For new mothers who give birth without any complications, the typical hospital stay is between one and two days, so there’s no need to pack for an extended stay. Should you require a more lengthy stay, you can always have a backup bag at home ready for someone to bring for you.

Make your trip to the hospital as stress-free as possible by having everything you need packed and ready to go at least a few weeks before your due date. These items are just a guideline to help you decide what you want to pack in your own bag. Everyone’s needs are different, and the most important thing is that you’ve planned properly and are ready to go before your baby arrives.

Editors' Recommendations

Kelli Catana
Kelli is a freelance writer who has covered the world of entertainment, pop culture, parenting, and lifestyle for various…
What is the most common birthday month? The holidays play a key factor
The most common birthday dates (and the most common month) have one thing in common...
Getting ready for an outside birthday party

Have you noticed there's a specific month when everyone in your child's class has a birthday? Notice months that no one seems to have a birthday at all? There's a reason for that, and it has to do with the timing of the holidays. The most common birthday month that will keep you baking treats for your children's friends and have you constantly running from birthday party to birthday party is at the start of the school year for a reason.
Every child seems to be born in this month
No secret to September
Yes, September has the most common birthday dates. Why? Well, do the math backward, and where does that land you? During the holidays! And what do we do during the holidays?

Between the parties, gatherings, the holiday spirit -- and perhaps the holiday drinks -- we are in better moods, which leads to more adults enjoying each other's company. Plus, it's cold outside and we stay indoors longer. Track those nine months, and September is where the babies land.
The most common birthdays in order

Read more
A new study says pregnant women should do this before bed
Pregnancy tip: Dim lights before bed to help reduce risk of gestational diabetes
Pregnant woman sleeping on her side

Most pregnant women take their health very seriously. They work hard to make sure they're eating well and staying active to help grow the healthiest human possible and avoid any issues that could impact their pregnancy. One of those issues is gestational diabetes. The CDC reports that anywhere between 2% and 10% of those tested will develop gestational diabetes during their pregnancy.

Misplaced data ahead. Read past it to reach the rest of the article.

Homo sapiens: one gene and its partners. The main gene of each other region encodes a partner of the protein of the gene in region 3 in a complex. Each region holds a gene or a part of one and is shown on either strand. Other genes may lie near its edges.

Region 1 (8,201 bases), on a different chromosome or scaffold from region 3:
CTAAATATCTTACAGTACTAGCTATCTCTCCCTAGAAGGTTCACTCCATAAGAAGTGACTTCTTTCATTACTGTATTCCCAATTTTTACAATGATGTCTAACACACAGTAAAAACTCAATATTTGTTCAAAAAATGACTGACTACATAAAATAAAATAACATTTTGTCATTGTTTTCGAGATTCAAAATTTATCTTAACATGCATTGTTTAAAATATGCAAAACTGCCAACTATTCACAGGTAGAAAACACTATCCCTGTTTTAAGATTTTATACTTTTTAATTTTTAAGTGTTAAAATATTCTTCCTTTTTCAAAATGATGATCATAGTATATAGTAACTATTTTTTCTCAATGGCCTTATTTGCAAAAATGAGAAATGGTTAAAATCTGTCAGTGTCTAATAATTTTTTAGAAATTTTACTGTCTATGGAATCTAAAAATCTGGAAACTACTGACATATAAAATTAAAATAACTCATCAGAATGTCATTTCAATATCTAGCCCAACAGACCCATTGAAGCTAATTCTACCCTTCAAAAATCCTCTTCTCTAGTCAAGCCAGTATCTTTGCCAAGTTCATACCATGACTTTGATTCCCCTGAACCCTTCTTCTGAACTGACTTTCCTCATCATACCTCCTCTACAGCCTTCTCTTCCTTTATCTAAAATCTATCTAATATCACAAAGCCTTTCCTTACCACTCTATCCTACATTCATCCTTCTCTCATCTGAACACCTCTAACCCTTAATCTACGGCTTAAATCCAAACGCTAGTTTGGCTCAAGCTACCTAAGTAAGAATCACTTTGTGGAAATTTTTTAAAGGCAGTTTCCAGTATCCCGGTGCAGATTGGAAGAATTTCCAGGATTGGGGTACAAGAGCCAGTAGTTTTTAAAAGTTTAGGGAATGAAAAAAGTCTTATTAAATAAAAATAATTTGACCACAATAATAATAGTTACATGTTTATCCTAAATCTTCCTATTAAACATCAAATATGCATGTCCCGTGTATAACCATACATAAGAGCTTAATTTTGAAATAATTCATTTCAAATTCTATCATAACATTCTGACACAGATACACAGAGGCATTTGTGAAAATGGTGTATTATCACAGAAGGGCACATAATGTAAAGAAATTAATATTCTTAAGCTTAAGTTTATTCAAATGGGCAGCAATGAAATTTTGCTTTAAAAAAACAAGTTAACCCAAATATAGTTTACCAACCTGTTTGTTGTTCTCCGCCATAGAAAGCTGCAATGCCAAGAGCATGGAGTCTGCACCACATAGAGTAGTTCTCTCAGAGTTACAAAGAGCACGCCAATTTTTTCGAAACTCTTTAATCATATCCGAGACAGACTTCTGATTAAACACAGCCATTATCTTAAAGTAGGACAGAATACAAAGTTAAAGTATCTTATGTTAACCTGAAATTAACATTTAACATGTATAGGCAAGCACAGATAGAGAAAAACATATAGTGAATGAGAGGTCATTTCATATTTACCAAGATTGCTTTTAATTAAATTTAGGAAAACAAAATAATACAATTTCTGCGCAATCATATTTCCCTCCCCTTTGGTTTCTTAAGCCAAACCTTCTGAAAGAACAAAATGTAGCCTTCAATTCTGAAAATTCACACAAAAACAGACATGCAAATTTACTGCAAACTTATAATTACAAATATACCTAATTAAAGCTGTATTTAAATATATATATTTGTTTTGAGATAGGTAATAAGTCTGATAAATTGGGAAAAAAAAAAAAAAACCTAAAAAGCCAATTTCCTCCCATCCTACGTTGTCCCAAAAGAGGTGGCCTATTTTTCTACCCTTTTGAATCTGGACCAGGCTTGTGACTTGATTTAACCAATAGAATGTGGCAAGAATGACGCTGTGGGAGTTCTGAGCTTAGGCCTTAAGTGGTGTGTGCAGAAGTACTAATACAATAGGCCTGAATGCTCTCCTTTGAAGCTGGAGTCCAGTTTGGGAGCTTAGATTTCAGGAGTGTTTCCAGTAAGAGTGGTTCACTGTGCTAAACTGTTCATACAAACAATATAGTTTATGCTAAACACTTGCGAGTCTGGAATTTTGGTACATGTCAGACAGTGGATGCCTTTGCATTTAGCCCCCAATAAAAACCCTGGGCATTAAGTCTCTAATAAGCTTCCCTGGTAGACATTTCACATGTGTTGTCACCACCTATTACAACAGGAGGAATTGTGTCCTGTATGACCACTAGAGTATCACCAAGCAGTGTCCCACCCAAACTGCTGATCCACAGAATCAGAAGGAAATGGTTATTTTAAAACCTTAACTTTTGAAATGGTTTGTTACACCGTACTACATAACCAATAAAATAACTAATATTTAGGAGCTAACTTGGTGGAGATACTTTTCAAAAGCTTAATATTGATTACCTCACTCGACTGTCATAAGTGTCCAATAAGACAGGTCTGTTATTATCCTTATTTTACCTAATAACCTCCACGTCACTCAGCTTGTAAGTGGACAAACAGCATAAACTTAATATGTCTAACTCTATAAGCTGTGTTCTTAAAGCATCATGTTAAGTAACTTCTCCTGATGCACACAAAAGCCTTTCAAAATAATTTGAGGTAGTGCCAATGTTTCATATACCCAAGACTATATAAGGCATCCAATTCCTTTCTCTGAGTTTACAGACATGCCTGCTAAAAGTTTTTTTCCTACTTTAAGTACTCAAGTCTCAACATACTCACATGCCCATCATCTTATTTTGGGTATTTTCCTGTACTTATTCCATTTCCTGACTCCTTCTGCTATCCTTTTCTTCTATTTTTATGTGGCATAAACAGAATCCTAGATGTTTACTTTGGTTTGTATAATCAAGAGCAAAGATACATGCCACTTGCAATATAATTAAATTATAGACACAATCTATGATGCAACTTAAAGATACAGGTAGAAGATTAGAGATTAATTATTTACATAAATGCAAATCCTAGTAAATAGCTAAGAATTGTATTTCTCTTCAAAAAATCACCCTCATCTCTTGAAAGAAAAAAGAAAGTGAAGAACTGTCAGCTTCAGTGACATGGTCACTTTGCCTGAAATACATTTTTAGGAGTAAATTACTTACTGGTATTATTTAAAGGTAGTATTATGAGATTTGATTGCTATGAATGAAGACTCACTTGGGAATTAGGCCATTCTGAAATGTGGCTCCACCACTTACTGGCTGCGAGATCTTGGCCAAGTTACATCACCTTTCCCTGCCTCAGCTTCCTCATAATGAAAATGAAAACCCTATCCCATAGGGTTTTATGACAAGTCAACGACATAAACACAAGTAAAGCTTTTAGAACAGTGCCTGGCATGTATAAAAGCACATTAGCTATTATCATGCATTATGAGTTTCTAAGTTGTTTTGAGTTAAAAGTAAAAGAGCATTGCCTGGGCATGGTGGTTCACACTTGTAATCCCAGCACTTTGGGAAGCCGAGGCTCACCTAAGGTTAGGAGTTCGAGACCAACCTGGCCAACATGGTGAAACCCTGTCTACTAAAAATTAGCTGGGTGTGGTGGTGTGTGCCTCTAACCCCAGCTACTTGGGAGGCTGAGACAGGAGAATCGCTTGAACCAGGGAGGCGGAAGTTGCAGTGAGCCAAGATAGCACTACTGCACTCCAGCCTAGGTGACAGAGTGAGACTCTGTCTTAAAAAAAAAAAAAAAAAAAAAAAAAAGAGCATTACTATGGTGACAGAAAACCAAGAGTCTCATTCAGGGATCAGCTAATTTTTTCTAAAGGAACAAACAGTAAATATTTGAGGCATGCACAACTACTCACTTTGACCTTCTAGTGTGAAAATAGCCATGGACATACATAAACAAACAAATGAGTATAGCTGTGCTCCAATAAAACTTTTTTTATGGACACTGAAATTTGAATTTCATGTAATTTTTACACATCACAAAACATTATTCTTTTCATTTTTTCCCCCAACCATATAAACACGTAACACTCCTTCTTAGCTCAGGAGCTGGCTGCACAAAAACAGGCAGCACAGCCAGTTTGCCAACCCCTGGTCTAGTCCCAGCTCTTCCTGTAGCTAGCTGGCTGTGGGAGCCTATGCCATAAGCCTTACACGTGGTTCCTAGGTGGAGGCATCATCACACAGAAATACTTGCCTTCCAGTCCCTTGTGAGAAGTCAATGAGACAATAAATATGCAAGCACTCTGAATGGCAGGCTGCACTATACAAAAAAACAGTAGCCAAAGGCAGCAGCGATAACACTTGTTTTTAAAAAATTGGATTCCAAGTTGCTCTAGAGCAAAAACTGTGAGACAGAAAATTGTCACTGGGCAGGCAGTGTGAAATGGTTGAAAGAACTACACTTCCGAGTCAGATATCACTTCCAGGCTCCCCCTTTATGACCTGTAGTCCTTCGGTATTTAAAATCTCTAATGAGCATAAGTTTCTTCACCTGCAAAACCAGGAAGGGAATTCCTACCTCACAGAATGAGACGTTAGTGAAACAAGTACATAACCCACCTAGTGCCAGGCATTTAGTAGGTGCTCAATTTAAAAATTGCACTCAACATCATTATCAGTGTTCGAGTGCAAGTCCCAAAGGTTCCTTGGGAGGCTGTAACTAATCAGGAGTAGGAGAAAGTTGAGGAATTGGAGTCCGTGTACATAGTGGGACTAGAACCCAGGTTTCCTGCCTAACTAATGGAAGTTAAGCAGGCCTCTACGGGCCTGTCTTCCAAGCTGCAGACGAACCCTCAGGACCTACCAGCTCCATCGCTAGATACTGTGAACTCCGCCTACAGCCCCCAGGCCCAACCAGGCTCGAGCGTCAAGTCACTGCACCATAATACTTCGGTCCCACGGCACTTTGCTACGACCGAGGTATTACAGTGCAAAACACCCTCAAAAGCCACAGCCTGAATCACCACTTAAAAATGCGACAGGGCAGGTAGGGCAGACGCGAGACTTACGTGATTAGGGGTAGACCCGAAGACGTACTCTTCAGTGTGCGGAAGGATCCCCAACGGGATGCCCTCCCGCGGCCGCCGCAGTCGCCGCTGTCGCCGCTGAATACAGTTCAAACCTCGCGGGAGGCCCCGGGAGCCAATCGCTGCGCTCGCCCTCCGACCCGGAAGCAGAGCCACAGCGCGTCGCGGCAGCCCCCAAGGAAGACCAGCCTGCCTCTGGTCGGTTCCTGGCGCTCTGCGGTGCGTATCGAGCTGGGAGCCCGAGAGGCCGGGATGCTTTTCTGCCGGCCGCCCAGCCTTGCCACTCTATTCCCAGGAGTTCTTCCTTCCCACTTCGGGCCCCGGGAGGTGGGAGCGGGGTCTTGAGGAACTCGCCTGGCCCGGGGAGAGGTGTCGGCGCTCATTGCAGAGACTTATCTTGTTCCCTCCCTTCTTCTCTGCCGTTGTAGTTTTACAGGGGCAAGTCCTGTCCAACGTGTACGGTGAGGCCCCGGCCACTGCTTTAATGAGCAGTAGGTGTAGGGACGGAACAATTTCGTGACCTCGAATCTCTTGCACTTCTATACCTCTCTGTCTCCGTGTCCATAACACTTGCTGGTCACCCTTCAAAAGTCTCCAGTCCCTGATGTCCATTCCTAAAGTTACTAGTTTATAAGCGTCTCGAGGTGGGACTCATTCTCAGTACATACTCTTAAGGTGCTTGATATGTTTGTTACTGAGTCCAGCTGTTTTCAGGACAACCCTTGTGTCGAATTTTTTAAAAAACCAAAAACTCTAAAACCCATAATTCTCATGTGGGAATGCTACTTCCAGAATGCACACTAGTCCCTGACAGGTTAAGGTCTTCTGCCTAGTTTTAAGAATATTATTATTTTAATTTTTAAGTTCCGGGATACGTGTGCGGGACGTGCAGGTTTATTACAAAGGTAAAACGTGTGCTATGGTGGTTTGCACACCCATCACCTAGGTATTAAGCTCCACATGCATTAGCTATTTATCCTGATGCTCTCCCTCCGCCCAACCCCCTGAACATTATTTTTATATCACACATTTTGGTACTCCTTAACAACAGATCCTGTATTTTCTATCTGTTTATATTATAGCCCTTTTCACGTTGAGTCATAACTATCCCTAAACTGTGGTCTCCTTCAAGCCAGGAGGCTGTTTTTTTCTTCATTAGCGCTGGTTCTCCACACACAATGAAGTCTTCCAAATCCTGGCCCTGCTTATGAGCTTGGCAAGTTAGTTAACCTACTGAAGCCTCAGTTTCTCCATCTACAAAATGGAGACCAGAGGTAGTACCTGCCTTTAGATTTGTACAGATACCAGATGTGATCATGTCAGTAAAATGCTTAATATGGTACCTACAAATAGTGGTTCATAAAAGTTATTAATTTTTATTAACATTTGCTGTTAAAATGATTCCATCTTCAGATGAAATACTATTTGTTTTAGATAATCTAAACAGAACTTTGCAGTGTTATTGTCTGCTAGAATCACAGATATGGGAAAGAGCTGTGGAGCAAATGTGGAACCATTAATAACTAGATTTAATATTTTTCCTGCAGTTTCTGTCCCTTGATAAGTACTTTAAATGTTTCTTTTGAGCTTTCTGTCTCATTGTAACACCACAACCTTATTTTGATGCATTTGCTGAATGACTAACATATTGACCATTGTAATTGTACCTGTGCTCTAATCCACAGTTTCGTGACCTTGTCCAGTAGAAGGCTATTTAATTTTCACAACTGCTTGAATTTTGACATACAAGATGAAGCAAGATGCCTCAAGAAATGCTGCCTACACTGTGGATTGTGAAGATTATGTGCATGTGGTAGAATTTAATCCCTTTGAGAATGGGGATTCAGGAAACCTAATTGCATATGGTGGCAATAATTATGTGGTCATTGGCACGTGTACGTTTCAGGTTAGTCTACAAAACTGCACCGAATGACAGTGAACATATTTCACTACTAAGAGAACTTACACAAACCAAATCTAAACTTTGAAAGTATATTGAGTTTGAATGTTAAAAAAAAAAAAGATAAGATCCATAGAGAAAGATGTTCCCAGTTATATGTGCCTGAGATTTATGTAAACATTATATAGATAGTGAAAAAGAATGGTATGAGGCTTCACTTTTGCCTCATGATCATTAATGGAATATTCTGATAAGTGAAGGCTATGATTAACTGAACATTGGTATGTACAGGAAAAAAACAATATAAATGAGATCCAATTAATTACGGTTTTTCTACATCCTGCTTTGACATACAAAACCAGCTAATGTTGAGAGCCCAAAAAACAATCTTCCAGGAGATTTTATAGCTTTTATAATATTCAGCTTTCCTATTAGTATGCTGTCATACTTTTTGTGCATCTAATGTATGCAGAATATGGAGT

While eating a balanced diet is a big factor and a common pregnancy tip in preventing gestational diabetes, a new study published in the American Journal of Obstetrics and Gynecology Maternal Fetal Medicine suggests that prolonged light exposure at night can also increase a pregnant person's chance of developing this potentially harmful condition.
Turn off the lights earlier
The study showed that of the 741 women involved in the study, those who developed gestational diabetes had a greater exposure to light in the 3 hours before bed than those who didn't. "Our study suggests that light exposure before bedtime may be an under-recognized yet easily modifiable risk factor of gestational diabetes," Dr. Minjee Kim, lead author of the study out of Northwestern University, said in a statement.

Read more
Is the tooth fairy real? What to tell your kids about the tooth-stealing ninja when they ask
You can decide whether to tell the truth or stretch the magic
A parent having a talk with their child.

As kids get older and start to question if Santa Claus and the Easter Bunny are real, parents have some explaining to do. If your child has asked if the Tooth Fairy is real, we have the backstory to give them. Whether you want to keep the fairy tale alive or give them the hard truth, we have your options covered.

If parents want to tell the truth
If your parenting style is to straight up tell the truth when a child asks you about something in the make-believe world, then drop this knowledge on your kiddo.
Short historical background
Around the 10th to possibly 12th century, the Norse people recorded the "tand-fe" tradition of adults paying children for their first lost tooth. For them, baby teeth held special powers that would protect them, especially if they wore a necklace of baby teeth on the battlefield.
When the Tooth Fairy was invented
The more traditional form of the Tooth Fairy we know today comes from a French fairy tale involving mice, called La Bonne Petite Souris (The Little Mouse). The story takes place in the 1800s and involves a mouse taking a child's tooth in exchange for a coin.
The first time the Tooth Fairy was mentioned in the U.S.
Here in the U.S., parents should thank Lillian Brown for being able to use the Tooth Fairy to get their kids to brush their teeth. Brown's article, published in the Chicago Tribune in 1908, first introduced the idea of a fairy that would gift your child 5 cents for each pulled baby tooth.

Read more